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A galaxy askew: NASA's Hubble delivers a queer image – a lopsided lynx! (See pic)

Irregular galaxies like NGC 2337, although may not be the same as their symmetrical apiral and elliptical counterparts, still hold an importance for astronomers.


A galaxy askew: NASA's Hubble delivers a queer image – a lopsided lynx! (See pic)
Image courtesy: Hubble/NASA/ESA

New Delhi: NASA's Hubble has once again managed to stun scientists and space enthusiasts alike with its latest capture.

The American space agency has released a beautiful image taken by the space telescope, which shows a galaxy that boasts of a distinct characteristic – the fact that it lacks a regular appearance.

NGC 2337, the galaxy in question, resides 25 million light-years away in the constellation of Lynx.

French astronomer Édouard Stephan discovered this galaxy in 1877, the same year in which he also discovered the galactic group Stephan’s Quintet (heic0910i).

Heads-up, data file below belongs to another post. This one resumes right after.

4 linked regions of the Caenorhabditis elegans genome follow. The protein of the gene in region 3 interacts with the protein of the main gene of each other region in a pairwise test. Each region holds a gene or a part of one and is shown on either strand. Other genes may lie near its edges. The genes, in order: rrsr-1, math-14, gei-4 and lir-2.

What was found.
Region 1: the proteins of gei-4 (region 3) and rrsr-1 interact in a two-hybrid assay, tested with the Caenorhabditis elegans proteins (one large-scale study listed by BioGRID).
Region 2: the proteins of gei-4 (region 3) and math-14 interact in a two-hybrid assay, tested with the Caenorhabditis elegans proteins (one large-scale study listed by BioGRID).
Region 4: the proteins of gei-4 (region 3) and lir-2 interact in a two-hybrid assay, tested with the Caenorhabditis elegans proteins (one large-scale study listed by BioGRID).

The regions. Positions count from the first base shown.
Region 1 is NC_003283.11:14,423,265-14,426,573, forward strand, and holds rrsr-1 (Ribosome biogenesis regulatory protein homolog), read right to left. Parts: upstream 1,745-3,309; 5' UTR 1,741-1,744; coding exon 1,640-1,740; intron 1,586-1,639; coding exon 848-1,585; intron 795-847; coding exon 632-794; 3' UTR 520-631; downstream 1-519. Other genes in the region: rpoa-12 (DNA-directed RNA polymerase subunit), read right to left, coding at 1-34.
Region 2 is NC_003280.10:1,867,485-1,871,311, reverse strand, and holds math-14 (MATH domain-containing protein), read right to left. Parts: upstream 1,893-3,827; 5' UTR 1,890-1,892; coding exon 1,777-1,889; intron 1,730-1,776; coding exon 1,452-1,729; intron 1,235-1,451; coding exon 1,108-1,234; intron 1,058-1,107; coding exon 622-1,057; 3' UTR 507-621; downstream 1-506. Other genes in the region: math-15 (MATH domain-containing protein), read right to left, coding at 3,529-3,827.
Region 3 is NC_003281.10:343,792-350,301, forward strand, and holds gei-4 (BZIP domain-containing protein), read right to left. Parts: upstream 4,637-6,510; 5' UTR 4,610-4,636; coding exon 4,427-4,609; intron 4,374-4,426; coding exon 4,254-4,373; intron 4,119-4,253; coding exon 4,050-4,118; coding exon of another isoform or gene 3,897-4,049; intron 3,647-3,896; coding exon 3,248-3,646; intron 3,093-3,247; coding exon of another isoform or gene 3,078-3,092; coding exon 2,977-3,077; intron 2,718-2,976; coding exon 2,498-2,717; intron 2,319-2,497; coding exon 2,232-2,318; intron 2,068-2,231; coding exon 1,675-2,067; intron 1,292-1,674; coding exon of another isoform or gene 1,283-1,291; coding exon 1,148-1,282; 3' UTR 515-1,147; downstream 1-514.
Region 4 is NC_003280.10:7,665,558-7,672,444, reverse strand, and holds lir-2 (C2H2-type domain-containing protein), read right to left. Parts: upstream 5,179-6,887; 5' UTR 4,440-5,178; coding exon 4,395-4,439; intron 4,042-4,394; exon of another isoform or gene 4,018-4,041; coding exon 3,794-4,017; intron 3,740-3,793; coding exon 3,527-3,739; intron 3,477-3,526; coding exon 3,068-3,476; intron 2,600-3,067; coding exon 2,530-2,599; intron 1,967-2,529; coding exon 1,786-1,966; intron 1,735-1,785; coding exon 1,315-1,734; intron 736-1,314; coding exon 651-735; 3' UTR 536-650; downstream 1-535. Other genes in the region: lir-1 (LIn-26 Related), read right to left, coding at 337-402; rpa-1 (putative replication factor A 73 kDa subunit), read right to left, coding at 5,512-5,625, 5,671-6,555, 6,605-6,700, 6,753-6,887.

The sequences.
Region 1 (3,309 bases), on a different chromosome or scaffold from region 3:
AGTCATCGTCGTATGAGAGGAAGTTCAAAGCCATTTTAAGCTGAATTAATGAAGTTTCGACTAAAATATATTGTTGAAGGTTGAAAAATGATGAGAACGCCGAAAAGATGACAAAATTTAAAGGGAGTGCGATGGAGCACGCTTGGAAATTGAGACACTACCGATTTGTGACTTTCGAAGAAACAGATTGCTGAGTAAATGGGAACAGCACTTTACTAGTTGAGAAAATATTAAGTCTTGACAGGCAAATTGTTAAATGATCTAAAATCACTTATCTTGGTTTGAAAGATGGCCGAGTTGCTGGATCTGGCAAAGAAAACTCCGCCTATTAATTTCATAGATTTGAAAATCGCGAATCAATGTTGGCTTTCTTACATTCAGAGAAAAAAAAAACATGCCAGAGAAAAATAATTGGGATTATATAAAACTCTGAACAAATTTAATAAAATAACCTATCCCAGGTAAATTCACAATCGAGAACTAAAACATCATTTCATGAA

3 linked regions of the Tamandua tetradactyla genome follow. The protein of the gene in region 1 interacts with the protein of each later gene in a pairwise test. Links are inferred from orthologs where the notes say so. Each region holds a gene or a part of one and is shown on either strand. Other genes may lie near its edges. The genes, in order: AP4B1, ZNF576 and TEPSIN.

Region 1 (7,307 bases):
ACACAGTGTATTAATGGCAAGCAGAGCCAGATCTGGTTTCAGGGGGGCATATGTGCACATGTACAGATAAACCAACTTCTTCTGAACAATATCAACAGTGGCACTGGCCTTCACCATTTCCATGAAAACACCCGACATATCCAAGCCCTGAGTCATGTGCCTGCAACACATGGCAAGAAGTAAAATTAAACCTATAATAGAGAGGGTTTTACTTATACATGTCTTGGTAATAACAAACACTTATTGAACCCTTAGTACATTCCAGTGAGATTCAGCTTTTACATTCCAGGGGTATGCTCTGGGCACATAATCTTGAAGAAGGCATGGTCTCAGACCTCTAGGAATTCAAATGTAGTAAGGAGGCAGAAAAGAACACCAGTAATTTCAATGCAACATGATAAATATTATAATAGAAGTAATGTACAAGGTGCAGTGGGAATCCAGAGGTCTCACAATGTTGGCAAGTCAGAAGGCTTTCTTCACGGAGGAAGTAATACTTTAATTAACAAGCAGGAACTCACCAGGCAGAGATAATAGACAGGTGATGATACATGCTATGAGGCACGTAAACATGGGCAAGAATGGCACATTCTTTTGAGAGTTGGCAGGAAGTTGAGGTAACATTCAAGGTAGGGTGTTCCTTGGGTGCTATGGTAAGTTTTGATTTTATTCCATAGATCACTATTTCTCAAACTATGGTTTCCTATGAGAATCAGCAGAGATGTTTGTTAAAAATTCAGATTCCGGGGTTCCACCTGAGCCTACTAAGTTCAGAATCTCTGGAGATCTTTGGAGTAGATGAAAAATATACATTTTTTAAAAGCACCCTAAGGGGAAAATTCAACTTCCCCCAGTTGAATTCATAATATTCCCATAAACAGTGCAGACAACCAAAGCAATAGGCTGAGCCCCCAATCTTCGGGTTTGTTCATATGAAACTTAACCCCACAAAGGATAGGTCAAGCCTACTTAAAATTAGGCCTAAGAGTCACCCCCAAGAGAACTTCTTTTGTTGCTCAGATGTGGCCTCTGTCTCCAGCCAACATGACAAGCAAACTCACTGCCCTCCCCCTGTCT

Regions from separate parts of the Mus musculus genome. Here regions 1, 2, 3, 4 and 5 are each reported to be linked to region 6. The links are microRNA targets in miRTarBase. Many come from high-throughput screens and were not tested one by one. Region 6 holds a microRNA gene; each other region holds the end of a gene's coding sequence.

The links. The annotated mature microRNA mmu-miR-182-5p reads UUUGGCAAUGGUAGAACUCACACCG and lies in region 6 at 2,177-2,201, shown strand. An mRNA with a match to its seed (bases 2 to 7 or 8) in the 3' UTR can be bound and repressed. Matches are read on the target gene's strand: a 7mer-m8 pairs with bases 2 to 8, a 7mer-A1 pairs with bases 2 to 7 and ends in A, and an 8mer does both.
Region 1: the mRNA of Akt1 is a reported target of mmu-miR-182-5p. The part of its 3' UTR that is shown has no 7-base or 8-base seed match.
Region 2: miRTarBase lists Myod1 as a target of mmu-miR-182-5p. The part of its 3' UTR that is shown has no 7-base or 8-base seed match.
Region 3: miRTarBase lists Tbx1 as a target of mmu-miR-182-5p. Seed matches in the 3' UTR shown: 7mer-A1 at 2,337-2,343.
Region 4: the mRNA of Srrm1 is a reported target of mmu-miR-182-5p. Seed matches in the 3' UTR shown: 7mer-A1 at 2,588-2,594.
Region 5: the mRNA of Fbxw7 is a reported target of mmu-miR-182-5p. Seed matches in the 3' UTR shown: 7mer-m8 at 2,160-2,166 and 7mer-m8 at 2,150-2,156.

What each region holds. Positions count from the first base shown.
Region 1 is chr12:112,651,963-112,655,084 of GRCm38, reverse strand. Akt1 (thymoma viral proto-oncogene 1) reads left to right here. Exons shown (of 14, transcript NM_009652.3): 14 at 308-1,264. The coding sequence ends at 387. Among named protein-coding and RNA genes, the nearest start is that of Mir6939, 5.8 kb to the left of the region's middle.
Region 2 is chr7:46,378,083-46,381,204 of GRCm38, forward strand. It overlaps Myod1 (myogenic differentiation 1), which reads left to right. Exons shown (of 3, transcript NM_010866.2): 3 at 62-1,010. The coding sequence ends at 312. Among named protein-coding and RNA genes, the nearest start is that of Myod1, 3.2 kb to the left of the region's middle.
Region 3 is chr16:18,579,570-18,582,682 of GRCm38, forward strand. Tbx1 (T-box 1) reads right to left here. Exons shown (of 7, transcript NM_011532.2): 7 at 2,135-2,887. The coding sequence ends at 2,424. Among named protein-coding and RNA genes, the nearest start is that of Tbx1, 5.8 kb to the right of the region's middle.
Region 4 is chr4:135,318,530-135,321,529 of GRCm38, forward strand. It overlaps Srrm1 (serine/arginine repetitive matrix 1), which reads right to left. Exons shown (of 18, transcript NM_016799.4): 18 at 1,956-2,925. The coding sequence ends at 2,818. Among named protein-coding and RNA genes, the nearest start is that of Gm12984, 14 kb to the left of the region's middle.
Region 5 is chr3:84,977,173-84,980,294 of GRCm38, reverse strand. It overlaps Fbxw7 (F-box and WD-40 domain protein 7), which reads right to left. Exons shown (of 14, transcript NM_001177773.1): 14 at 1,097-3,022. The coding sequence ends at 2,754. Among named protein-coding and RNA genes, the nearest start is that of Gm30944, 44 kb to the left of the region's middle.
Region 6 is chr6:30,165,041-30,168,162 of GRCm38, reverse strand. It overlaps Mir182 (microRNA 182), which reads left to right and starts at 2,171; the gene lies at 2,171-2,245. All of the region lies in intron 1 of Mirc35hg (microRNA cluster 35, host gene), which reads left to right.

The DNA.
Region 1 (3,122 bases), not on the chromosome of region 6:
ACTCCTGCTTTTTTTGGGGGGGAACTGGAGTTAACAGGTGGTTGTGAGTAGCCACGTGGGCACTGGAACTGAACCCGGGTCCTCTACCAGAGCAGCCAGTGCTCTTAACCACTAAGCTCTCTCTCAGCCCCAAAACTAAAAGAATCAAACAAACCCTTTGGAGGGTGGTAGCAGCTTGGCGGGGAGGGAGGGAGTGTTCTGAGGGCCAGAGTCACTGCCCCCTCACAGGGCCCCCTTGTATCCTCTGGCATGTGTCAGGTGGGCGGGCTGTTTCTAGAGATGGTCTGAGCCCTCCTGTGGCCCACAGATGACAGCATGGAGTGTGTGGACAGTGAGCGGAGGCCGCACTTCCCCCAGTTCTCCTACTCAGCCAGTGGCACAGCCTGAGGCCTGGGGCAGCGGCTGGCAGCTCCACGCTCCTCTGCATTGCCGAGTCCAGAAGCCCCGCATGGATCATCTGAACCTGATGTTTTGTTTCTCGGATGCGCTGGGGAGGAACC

Irregular galaxies like NGC 2337, although may not be the same as their symmetrical apiral and elliptical counterparts, still hold an importance for astronomers.

 

As per NASA, irregular galaxies provide astronomers with a valuable opportunity to learn more about galactic evolution and interaction.

Some irregular galaxies may have once fallen into one of the regular classes of the Hubble sequence, but were warped and deformed by a passing cosmic companion.

 

NASA further explains that, despite the disruption, gravitational interactions between galaxies can kick-start star formation activity within the affected galaxies, which may explain the pockets of blue light scattered throughout NGC 2337. These patches and knots of blue signal the presence of young, newly formed, hot stars.

From Zee News

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